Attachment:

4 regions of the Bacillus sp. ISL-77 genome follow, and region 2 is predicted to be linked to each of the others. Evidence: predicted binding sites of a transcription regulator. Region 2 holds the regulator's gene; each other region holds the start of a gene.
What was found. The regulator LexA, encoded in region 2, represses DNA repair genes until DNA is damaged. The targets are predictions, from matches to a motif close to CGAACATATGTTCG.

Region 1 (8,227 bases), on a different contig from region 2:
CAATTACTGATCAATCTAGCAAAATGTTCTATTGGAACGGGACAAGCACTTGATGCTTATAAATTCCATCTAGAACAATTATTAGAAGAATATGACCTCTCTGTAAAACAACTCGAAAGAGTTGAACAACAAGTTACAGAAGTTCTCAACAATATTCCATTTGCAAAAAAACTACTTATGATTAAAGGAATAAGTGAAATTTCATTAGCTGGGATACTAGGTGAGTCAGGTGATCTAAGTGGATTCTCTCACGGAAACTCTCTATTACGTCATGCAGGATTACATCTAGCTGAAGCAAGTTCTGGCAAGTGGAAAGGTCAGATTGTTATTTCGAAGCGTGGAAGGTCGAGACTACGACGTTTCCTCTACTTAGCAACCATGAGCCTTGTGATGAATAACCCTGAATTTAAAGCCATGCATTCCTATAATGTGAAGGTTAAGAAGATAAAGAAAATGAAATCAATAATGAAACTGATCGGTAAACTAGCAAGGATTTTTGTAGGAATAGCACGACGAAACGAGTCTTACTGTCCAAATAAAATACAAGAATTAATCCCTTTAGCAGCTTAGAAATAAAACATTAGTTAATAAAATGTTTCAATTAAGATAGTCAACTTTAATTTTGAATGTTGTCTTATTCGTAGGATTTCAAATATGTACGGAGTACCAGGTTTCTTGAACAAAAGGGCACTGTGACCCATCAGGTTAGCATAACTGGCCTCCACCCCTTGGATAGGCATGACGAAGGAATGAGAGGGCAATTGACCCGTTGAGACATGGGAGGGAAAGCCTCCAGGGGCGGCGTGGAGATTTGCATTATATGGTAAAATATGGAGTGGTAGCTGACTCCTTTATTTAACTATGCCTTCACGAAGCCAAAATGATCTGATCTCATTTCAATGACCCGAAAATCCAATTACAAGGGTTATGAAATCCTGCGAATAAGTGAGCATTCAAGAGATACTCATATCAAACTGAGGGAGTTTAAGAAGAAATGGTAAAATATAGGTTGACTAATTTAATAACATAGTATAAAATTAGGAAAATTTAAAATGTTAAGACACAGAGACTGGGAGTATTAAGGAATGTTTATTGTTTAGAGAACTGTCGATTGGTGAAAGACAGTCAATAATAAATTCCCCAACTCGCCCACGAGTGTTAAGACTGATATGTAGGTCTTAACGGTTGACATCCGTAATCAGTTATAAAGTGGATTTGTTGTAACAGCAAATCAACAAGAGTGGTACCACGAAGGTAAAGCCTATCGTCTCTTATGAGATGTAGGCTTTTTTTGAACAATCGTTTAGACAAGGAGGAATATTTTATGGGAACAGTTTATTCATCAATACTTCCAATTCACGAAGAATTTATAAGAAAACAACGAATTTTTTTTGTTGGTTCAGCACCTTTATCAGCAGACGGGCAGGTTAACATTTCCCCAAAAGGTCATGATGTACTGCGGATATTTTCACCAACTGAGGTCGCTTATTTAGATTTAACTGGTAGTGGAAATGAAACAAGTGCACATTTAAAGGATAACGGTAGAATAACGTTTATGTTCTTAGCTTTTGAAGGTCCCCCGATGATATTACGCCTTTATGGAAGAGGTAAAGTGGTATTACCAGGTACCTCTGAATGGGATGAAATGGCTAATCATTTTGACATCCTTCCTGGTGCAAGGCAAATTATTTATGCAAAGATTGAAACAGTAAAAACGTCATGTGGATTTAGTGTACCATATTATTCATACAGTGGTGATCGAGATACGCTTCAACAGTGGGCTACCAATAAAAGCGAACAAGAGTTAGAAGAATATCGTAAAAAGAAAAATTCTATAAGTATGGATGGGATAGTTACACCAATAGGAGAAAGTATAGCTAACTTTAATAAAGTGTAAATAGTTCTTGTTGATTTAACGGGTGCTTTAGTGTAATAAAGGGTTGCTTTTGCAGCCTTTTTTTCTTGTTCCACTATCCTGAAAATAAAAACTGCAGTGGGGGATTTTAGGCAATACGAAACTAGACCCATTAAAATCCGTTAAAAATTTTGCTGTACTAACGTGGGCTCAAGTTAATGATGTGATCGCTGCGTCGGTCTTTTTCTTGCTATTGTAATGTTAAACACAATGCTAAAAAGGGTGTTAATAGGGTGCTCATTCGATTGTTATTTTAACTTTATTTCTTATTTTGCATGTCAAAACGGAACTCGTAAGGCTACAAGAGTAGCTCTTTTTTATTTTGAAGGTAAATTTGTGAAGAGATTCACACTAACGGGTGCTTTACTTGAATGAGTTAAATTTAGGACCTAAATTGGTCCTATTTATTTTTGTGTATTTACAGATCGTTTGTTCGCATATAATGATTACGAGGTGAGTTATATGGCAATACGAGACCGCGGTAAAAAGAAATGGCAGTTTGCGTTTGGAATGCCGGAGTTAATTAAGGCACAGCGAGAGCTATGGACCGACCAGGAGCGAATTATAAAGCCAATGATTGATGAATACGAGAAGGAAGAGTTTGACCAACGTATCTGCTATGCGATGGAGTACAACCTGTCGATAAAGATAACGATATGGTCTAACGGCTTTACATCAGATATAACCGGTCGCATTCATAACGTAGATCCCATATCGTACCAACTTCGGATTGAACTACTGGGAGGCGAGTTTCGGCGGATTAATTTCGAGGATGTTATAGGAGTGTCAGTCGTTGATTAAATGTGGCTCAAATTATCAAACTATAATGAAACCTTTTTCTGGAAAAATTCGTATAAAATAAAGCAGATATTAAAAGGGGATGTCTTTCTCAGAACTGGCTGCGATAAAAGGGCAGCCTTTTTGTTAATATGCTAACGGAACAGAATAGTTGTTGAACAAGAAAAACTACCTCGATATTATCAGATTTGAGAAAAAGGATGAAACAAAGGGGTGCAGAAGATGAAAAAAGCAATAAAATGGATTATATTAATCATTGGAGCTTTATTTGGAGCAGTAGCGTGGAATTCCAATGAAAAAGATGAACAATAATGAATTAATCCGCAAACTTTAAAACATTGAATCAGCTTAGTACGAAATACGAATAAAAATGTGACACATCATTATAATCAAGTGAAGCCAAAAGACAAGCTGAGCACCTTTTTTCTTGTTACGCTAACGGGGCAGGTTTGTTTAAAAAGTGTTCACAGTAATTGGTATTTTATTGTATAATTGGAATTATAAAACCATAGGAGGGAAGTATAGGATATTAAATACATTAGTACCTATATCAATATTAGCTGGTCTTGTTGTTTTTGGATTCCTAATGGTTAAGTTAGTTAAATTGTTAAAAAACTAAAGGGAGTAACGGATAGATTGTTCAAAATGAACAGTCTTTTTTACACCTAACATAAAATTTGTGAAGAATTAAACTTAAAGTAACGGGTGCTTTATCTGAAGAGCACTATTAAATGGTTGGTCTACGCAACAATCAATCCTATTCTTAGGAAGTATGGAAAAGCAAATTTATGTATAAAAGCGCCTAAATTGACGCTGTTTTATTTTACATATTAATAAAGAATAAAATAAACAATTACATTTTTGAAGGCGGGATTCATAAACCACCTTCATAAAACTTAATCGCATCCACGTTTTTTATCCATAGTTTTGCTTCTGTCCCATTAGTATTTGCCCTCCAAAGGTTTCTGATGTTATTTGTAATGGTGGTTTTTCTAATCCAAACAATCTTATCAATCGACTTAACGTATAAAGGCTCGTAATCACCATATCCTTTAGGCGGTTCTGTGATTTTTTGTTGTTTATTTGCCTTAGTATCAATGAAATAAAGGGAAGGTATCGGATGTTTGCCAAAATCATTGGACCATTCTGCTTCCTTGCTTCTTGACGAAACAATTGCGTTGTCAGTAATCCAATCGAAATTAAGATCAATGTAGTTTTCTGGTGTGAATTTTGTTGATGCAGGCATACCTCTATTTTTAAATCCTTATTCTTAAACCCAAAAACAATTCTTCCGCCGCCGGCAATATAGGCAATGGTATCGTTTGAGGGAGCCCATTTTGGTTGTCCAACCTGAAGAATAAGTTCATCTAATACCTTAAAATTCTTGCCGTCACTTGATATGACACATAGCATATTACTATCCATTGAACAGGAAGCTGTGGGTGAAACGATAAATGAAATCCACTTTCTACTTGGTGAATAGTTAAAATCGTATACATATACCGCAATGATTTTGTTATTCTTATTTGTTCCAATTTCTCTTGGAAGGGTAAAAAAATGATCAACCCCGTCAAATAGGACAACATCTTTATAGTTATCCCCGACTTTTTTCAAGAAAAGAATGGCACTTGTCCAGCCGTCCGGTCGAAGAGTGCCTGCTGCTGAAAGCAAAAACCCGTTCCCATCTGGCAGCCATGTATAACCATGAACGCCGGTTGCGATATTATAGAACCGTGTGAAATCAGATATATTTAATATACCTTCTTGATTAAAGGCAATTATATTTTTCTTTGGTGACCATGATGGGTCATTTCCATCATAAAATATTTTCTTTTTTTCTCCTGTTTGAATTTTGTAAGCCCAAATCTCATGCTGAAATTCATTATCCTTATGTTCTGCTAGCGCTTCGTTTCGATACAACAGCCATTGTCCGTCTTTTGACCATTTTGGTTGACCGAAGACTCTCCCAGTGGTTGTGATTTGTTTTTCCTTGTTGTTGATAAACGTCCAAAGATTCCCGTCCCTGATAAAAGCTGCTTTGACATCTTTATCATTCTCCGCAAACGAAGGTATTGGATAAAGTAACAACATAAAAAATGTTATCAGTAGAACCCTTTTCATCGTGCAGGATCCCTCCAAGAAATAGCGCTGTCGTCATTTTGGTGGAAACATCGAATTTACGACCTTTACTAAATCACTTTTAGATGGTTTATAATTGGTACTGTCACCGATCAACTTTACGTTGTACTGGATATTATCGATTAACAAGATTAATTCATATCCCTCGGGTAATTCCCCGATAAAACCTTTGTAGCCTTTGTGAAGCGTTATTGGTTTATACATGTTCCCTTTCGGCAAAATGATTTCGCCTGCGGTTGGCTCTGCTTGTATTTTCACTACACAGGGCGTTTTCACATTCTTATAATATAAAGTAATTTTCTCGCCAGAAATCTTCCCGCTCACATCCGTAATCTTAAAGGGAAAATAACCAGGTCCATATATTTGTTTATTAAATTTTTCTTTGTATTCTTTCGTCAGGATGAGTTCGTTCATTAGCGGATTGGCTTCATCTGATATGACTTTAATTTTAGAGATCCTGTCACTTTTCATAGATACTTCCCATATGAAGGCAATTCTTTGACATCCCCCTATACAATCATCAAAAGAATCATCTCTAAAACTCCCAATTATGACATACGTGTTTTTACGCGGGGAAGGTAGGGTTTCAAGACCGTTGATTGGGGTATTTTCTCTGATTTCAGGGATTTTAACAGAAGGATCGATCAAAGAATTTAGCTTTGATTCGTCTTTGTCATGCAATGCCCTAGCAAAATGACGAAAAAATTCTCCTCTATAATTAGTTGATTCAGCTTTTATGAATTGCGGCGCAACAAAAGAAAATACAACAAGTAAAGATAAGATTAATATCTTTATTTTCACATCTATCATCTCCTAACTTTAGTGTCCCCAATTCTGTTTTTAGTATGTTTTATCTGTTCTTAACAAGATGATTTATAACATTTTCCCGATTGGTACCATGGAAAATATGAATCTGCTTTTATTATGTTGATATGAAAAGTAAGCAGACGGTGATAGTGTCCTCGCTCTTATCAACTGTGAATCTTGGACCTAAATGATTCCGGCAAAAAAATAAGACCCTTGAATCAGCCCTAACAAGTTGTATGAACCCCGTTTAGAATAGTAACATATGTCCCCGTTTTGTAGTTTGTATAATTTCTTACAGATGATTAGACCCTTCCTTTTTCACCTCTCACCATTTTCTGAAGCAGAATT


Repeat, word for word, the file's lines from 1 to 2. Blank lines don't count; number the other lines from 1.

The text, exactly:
4 regions of the Bacillus sp. ISL-77 genome follow, and region 2 is predicted to be linked to each of the others. Evidence: predicted binding sites of a transcription regulator. Region 2 holds the regulator's gene; each other region holds the start of a gene.
What was found. The regulator LexA, encoded in region 2, represses DNA repair genes until DNA is damaged. The targets are predictions, from matches to a motif close to CGAACATATGTTCG.